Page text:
A news release from the Kennedy Center dated Tuesday, May 10, just arrived in my email box, announcing that the new Inspector Clouseau will be receiving this year's Mark Twain Prize. You'll be reading about it in the morning papers, I'm sure, but here it is (almost) in full. Be sure to mark your calendar for October 23:
WASHINGTON, D.C.— The Kennedy Center will award the eighth annual Mark Twain Prize for American Humor to Steve Martin on Sunday, October 23 at 8 p.m. in the Kennedy Center Concert Hall. The award, named to honor one of America’s—and the world’s—greatest humorists, will feature a star-studded ceremony that will be taped for broadcast nationwide at a later date. Tickets for the event will go on sale to the general public on August 10, 2005.
Martin, a Renaissance humorist, is an actor, comedian, author and playwright who has won any number of awards for his performances and his writing. Among his many films that he both wrote and starred in include Dead Men Don't Wear Plaid, The Man with Two Brains, Roxanne, L.A. Story and Bowfinger. Other films he has appeared in include the blockbusters Father of the Bride, Parenthood, Cheaper by the Dozen and Bringing Down the House. He has had two plays produced Off Broadway: Picasso at the Lapin Agile and The Underpants, an adaptation of a 1911 play by Carl Sternheim. He has published two novellas Shopgirl and The Pleasure of My Company, as well as a collection of comic pieces entitled Pure Drivel. His work frequently appears in The New Yorker and the New York Times. . . .
"The Kennedy Center is pleased to give Steve the Mark Twain Prize for an extraordinary career," said Center Chairman Stephen A. Schwarzman, "His creations, be they on stage, on film or in a book, have created a collective memory of humor and joy for all Americans."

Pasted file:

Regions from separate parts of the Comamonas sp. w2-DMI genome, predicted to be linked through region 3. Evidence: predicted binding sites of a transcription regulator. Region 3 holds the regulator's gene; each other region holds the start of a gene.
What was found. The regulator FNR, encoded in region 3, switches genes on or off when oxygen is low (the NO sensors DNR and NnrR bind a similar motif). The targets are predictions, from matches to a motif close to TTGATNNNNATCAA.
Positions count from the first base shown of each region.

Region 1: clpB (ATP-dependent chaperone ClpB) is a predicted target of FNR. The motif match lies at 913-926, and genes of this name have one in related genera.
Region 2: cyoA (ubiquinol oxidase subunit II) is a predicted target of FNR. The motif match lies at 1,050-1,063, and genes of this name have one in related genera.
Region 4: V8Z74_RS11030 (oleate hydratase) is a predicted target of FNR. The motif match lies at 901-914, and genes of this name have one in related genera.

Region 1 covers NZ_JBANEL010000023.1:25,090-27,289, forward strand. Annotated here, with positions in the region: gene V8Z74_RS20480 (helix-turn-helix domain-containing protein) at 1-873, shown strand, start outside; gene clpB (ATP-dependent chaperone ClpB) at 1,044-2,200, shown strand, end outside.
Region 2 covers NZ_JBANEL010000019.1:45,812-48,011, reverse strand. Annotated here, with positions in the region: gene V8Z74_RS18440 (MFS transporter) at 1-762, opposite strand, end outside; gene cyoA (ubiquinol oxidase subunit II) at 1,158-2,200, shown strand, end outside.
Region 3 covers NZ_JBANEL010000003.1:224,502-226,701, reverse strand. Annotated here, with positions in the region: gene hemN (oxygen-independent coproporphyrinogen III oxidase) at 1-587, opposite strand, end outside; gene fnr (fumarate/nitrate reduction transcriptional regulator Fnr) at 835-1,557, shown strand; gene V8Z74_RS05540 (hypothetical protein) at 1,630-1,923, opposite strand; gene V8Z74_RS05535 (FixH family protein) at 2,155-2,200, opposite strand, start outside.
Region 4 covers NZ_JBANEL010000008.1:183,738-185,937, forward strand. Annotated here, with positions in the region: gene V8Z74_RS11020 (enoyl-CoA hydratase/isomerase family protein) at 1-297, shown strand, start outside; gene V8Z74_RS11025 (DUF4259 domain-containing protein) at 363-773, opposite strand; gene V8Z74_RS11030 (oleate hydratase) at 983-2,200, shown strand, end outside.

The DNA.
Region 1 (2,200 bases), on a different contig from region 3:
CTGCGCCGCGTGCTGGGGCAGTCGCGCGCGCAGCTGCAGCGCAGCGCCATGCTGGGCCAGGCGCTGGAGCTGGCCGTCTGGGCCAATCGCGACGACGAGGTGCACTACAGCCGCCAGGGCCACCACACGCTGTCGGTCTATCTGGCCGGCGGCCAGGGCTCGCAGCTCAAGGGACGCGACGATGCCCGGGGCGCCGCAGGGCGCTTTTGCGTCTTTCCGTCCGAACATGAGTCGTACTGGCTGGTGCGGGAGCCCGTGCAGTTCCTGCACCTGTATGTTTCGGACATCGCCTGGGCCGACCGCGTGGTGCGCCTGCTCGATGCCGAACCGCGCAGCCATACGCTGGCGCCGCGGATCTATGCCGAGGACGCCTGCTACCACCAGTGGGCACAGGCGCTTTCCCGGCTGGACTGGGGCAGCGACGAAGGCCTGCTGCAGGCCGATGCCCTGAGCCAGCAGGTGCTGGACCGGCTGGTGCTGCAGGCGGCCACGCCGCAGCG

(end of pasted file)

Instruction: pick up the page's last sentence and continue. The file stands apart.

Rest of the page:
Upon learning that he had won the Mark Twain Prize, Martin remarked, "I think Mark Twain is a great guy and I can’t wait to meet him."
The Mark Twain Prize recognizes people who have had an impact on American society in ways similar to the distinguished 19th century novelist and essayist best known as Mark Twain. As a social commentator, satirist and creator of characters, Samuel Clemens was a fearless observer of society, who startled many while delighting and informing many more with his uncompromising perspective of social injustice and personal folly. He revealed the great truth of humor when he said "against the assault of laughter nothing can stand."
The Kennedy Center, as the nation’s center for the performing arts, recognizes and presents all of the performing arts including opera, jazz, musical theater, drama, ballet and dance, as well as symphony and all kinds of smaller musical ensembles performing every imaginable kind of music.
The proceeds of the evening are used for the Kennedy Center Education Department’s programs. As recipient of the Mark Twain Prize, Steve Martin will receive a copy of an 1884 bronze portrait bust of Mark Twain sculpted by Karl Gerhardt (1853-1940). The bust and images of it are courtesy of the Mark Twain House and Museum, Hartford, Conn. The event is a joint production of the Kennedy Center, Mark Krantz, Bob Kaminsky, Peter Kaminsky, and Cappy McGarr.
The Kennedy Center Celebration of American Humor was instituted as an annual event in October 1998. Recipients of the Kennedy Center Mark Twain Prize have been Richard Pryor (1998), Jonathan Winters (1999), Carl Reiner (2000), Whoopi Goldberg (2001), Bob Newhart (2002), Lily Tomlin (2003) and Lorne Michaels (2004).
Tickets will go on sale to Kennedy Center subscribers on Mon., Aug. 1 and to the general public on Wed., Aug. 10. Tickets can be purchased in person at the Kennedy Center Box Office or charged by phone at (202) 467-4600 or toll-free at (800) 444-1324 for people calling from outside the Washington area.